A third example is a motion detection method. Wireless signals are received at a receiver from a communication channel. Each wireless signal is based on a respective transmission of a reference signal by a transmitter. For each wireless signal, a channel response can be determined based on the wireless signal; whether the wireless signal includes a signal indicative of interference can be determined; whether a quality metric that is based on a comparison of the wireless signal and an estimated received signal exceeds a first threshold value can be determined, where the estimated received signal is based on the reference signal and the channel response; and at least a portion of the channel response can be passed when (i) the wireless signal is determined to not include a signal indicative of interference and (ii) the quality metric exceeds the first threshold value. Motion of an object in the communication channel can be detected when a variance based passed channel responses exceeds a second threshold value.

Implementations of the third example may, in some cases, include one or more of the following features. The passing at least the portion of the channel response can include passing a defined range of the channel response. Respective energies of the passed channel responses may be determined. A defined number of the respective energies may be stored. The variance of the energies that are stored may be determined. The determining whether the wireless signal includes a signal indicative of interference may include: determining respective correlation indices by correlating a signal strength of the wireless signal to signal profiles indicative of interference; and identifying one of the correlation indices that has a highest correlation between the signal strength and a respective one of the signal profiles. The determining whether the quality metric exceeds the first threshold value can include: passing the reference signal through a channel filter having the channel response to obtain the estimated received signal; and determining the quality metric by determining a dot product of the wireless signal and a difference of the estimated received signal and the wireless signal.

While this specification contains many details, these should not be construed as limitations on the scope of what may be claimed, but rather as descriptions of features specific to particular examples. Certain features that are described in this specification in the context of separate implementations can also be combined. Conversely, various features that are described in the context of a single implementation can also be implemented in multiple embodiments separately or in any suitable subcombination. A number of embodiments have been described. Nevertheless, it will be understood that various modifications can be made. Accordingly, other embodiments are within the scope of the following claims.

Claims (21)

What is claimed is:
1. A motion detection method comprising:
at a receiver in a space, receiving wireless signals based on transmissions of a reference signal by a transmitter, each of the received wireless signals based on a respective transmission of the reference signal at a distinct time;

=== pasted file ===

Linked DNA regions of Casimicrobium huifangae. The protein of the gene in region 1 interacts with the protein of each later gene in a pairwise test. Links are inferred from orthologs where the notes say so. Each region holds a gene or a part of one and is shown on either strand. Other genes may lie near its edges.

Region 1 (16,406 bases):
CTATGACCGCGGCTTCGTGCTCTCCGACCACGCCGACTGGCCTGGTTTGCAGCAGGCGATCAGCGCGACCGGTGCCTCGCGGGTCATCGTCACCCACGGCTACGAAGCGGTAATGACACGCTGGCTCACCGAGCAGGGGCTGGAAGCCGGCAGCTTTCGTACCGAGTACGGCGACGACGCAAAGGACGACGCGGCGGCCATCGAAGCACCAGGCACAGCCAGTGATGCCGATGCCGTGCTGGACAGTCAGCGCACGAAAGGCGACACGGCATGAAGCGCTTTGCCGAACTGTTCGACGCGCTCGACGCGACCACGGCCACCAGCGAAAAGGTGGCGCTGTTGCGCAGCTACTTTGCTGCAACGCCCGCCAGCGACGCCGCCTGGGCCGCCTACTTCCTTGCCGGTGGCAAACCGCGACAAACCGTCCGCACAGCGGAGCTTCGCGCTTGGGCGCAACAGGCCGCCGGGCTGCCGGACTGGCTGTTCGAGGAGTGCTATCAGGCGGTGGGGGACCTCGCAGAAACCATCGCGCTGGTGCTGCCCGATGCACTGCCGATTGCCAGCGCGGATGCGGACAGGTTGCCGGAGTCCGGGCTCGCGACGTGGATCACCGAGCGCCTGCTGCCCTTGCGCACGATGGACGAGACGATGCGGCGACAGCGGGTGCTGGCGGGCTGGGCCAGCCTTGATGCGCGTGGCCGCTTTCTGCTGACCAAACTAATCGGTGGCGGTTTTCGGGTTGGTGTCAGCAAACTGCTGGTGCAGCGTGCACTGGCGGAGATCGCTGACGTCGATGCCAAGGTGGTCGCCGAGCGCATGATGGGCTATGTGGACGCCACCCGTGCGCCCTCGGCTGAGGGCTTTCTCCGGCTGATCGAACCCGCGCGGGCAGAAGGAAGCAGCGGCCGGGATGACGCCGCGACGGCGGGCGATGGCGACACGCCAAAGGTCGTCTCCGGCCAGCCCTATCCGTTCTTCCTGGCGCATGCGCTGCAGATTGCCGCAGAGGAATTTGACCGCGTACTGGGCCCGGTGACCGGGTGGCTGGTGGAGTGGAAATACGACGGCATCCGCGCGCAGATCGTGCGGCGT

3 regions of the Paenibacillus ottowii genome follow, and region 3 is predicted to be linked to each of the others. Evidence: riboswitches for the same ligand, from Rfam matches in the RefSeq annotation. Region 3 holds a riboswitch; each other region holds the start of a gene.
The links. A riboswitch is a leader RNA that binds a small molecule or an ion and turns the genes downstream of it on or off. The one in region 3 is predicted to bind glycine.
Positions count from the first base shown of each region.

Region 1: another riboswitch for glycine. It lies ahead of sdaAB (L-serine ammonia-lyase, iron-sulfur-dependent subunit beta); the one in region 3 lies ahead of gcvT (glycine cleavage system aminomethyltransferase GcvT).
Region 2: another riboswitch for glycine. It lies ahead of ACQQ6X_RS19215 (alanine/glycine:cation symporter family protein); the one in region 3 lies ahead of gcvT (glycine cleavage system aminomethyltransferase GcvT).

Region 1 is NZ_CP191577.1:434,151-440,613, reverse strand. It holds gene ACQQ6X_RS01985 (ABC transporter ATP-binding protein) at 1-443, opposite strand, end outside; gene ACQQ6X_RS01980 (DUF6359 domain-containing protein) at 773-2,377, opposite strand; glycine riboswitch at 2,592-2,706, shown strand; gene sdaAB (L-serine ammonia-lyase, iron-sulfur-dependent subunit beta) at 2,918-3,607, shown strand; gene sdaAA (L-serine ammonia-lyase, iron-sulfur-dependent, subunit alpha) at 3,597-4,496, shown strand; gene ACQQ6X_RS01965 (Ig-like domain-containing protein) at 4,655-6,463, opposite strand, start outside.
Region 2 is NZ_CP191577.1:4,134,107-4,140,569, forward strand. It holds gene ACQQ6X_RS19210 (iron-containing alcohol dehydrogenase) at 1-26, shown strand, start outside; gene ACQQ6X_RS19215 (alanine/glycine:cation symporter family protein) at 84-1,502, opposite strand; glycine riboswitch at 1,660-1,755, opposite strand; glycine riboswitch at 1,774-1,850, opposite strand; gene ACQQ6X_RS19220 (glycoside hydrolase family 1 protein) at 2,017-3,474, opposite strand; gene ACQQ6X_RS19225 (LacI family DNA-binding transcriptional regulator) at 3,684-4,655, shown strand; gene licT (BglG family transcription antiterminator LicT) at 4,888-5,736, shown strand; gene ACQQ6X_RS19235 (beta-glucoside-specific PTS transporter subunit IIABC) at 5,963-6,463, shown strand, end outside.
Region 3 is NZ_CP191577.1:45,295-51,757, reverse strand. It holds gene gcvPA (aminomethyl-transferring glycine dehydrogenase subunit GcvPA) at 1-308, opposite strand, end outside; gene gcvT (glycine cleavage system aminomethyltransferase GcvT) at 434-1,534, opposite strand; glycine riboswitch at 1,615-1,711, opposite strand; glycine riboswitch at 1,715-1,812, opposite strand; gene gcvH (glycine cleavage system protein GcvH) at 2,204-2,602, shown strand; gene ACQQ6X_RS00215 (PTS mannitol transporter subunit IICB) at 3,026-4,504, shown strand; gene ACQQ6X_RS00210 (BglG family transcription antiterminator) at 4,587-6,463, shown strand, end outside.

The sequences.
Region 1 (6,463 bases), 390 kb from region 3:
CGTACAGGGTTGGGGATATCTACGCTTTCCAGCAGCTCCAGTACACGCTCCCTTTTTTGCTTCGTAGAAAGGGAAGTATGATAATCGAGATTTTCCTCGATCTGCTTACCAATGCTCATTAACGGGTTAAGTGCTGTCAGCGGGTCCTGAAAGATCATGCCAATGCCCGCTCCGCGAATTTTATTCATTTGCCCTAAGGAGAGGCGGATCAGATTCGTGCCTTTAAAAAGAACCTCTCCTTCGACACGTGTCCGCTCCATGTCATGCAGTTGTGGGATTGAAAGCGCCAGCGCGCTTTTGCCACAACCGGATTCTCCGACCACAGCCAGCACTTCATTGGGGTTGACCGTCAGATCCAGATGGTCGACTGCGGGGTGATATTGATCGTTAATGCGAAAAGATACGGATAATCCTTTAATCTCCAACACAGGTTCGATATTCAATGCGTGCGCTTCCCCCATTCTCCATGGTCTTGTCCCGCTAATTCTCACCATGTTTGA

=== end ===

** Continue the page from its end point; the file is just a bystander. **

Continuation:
determining, by operation of one or more processors, channel responses based on the received wireless signals and the reference signal, each channel response being determined based on a respective one of the received wireless signals;
generating estimated received signals based on the reference signal and the channel responses; and
detecting, by operation of the one or more processors, motion of an object in the space based on the channel responses and the estimated received signals.
2. The motion detection method of claim 1, wherein detecting the motion based on the channel responses and the estimated received signals comprises:
determining respective quality metrics based on the estimated received signals and the received wireless signals; and
in response to detecting that the quality metrics satisfy a quality criterion, detecting the motion based on the channel responses.
3. The motion detection method of claim 2, wherein detecting that the quality metrics satisfy the quality criterion comprises detecting that the quality metrics exceed a threshold value.
4. The motion detection method of claim 1, wherein detecting the motion comprises:
identifying a variances based on the channel responses; and
detecting motion based on the variance exceeding a threshold.
5. The motion detection method of claim 4, wherein the variances are identified based on a portion of each channel response in a sample window.
6. A motion detection method, comprising:
at a receiver in a space, receiving wireless signals based on transmissions of a reference signal by a transmitter, each of the received wireless signals based on a respective transmission of the reference signal at a distinct time;
determining, by operation of one or more processors, channel responses based on the received wireless signals and the reference signal, each channel response being determined based on a respective one of the received wireless signals;
determining correlation indicators by correlating respective signal strengths of the received wireless signals to a stored signal representing an interference pattern; and
in response to detecting that the correlation indicators satisfy a criterion, detecting motion based on the channel responses.
7. The motion detection method of claim 6, wherein detecting that the correlation indicators satisfy a criterion comprises detecting that the maximum one of the correlation indicators is below a threshold value.